Sections 1400Z-1 and 1400Z-2 were added to the Internal Revenue Code of 1986, as amended (the “Code”) by the Tax Cuts and Jobs Act. These new provisions to the Code introduce a multitude of new terms, complexities and traps for the unwary.
The first new term we need to add to our already robust tax vocabulary is the phrase “Qualified Opportunity Zones” (“QOZs”). The Code generally defines QOZs as real property located in low-income communities within the US and possessions of the US. Additionally, to qualify as a QOZ, the property must be nominated by the states or possessions where the property is located and be approved by the Secretary of Treasury.
The Service issued proposed regulations corresponding to IRC § 199A today. As discussed in a prior blog post, IRC § 199A potentially allows individuals, trusts and estates to deduct up to 20% of qualified business income (“QBI”) received from a pass-through trade or business, such as an S corporation, partnership (including an LLC taxed as a partnership) or sole proprietorship.
The deduction effectively reduces the new top 37% marginal income tax rate for business owners to approximately 29.6% (i.e., 80% of 37%) in order to put owners of pass-through entities on a more level playing field with owners of C corporations who now have the benefit of the greatly reduced 21% top corporate marginal tax rate under the Tax Cuts and Jobs Act (“TCJA”). The concept sounds simple, but the application is complex. The new Code provision contains complex definitions and limitations, requires esoteric calculations, and is accompanied by many traps and pitfalls.
As we have been discussing these past several weeks, the Tax Cuts and Jobs Act (“TCJA”) drastically changed the Federal income tax landscape. The TCJA also triggered a sea of change in the income tax laws of states like Oregon that partially base their own income tax regimes on the Federal tax regime. When the Federal tax laws change, some changes are automatically adopted by the states, while other changes may require local legislative action. In either case, state legislatures must decide which parts of the Federal law to adopt (in whole or part) and which parts to reject, all while keeping an eye on their fiscal purse.
The Tax Cuts and Jobs Act (“TCJA”) adopted a new 20% deduction for non-corporate taxpayers. It only applies to “qualified business income.” The deduction, sometimes called the “pass-through deduction,” is found in IRC § 199A. There has been a significant amount of media coverage of this new deduction. Rather than repeat what you have undoubtedly already read or heard, we chose to focus this blog post on the not so obvious aspects of IRC § 199A—the numerous pitfalls and traps that exist for the unwary.
Faris Fink, Commissioner of the Small Business/Self-Employed Division of the Internal Revenue Service, announced at the AICPA National Tax Conference on November 5, 2013, that his division is moving its audit focus from corporations to pass-through entities (i.e., S corporations, partnerships and sole proprietorships).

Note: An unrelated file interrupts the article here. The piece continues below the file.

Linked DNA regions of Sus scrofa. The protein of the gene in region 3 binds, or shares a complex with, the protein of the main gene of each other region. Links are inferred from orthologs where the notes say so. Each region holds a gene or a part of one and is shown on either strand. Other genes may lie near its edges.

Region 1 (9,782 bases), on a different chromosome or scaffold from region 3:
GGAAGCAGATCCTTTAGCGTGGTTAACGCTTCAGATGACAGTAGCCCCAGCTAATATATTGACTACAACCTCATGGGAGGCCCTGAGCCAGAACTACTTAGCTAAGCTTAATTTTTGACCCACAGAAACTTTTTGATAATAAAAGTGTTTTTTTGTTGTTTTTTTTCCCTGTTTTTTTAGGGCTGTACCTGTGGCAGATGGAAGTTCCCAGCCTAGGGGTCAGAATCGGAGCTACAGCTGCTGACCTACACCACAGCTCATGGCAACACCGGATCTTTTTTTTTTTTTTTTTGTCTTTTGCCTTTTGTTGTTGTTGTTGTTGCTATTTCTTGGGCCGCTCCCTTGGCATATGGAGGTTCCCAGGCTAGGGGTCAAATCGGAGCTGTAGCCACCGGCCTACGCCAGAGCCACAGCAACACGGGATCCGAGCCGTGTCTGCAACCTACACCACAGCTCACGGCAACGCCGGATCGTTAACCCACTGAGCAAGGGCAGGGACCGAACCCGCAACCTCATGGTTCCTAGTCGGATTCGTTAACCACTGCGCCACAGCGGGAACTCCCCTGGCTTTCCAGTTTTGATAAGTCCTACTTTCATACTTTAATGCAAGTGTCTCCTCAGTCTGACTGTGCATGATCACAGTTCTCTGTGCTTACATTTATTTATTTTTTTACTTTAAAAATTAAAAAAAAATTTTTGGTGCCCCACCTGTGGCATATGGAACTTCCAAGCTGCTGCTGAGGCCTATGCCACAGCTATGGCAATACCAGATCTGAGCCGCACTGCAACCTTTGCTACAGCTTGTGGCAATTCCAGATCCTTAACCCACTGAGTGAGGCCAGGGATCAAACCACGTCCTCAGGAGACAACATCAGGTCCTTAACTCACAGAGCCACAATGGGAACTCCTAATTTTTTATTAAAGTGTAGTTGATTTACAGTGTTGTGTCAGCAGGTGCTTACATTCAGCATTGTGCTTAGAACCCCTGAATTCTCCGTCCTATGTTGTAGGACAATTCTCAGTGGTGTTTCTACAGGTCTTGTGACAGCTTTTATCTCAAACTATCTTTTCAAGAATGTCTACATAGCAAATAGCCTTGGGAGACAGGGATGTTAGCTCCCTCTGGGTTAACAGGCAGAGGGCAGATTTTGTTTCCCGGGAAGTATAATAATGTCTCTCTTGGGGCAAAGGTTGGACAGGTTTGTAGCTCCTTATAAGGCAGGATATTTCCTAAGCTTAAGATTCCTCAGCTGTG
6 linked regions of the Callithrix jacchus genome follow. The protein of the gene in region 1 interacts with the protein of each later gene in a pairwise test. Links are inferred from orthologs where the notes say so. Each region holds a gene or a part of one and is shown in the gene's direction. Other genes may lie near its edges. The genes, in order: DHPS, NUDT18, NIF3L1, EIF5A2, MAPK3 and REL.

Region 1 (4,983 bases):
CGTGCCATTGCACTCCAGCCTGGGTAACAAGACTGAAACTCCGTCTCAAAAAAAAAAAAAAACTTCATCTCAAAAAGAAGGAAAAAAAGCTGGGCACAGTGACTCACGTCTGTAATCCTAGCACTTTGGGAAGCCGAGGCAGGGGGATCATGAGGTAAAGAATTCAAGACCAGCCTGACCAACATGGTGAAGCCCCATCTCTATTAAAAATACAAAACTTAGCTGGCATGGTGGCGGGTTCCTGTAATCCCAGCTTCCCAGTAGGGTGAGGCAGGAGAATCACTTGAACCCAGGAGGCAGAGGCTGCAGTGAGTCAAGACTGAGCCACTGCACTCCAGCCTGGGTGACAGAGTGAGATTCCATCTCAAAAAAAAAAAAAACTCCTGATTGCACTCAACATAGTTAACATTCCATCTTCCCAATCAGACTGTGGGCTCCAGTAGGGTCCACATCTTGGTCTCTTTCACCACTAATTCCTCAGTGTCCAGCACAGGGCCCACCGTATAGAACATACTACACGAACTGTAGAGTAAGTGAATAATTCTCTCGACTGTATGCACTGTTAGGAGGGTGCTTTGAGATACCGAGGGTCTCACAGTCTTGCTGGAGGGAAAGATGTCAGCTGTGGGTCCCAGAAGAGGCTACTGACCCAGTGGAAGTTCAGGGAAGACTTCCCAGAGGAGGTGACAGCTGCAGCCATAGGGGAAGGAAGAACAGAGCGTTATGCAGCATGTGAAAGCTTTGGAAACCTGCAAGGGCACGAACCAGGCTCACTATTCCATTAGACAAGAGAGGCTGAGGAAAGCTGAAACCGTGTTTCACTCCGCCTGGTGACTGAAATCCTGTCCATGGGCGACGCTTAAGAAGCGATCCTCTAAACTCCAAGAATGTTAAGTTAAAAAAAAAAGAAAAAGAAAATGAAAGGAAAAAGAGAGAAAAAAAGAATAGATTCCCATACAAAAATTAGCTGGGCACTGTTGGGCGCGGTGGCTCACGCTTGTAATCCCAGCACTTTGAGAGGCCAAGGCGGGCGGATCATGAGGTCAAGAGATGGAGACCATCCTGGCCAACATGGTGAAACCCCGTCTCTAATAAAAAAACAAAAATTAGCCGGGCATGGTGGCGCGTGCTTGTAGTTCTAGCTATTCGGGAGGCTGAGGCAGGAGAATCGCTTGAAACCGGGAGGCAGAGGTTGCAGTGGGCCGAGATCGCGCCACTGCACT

Fink was candid when he said his employees do not currently have the skills and knowledge to conduct these examinations. In anticipation of its new focus, however, the Service is developing pass-through entity examination strategies and is training its audit staff to conduct the exams. Practitioners should expect to see significantly more pass-through entity examinations in 2014. One would suspect these examinations, especially early on, will be challenging for taxpayers and their advisors.
Larry J. Brant is a Shareholder in Garvey Schubert Barer, a law firm based out of the Pacific Northwest, with offices in Seattle, Washington; Portland, Oregon; New York, New York; Washington, D.C.; and Beijing, China. Mr. Brant practices in the Portland office. His practice focuses on tax, tax controversy and transactions. Mr. Brant is a past Chair of the Oregon State Bar Taxation Section. He was the long term Chair of the Oregon Tax Institute, and is currently a member of the Board of Directors of the Portland Tax Forum. Mr. Brant has served as an adjunct professor, teaching corporate taxation, at Northwestern School of Law, Lewis and Clark College. He is an Expert Contributor to Thomson Reuters Checkpoint Catalyst. Mr. Brant is a Fellow in the American College of Tax Counsel. He publishes articles on numerous income tax issues, including Taxation of S Corporations, Reasonable Compensation, Circular 230, Worker Classification, IRC § 1031 Exchanges, Choice of Entity, Entity Tax Classification, and State and Local Taxation. Mr. Brant is a frequent lecturer at local, regional and national tax and business conferences for CPAs and attorneys. He was the 2015 Recipient of the Oregon State Bar Tax Section Award of Merit.
Upcoming Speaking Engagements
- "The Road Between Subchapter C and Subchapter S – It May Be a Well-Traveled Two-Way Thoroughfare, but It Isn’t Free of Potholes and Obstacles," New York University Tax Conferences in July – Advanced Conference on Subchapter SNew York NY, 7.25.19
- "Tax Law Update for Family Law Practitioners," Oregon State Bar - Family Law Section 2019 Annual ConferenceSunriver, OR, 10.10.19-10.12.19
- "The Road Between Subchapter C and Subchapter S – It May Be a Well-Traveled Two-Way Thoroughfare, but It Isn’t Free of Potholes and Obstacles," New York University 78th Institute on Federal TaxationNew York, NY, 10.20.19-10.25.19
- "Subchapter S After the Tax Cuts and Jobs Act – the Good, the Bad and the Ugly," Oregon Society of Certified Public Accountants (OSCPA) 2019 Northwest Federal Tax ConferencePortland, OR, 10.28.19
- "The Road Between Subchapter C and Subchapter S – It May Be a Well-Traveled Two-Way Thoroughfare, but It Isn’t Free of Potholes and Obstacles," New York University 78th Institute on Federal TaxationSan Francisco, CA, 11.10.19–11.15.19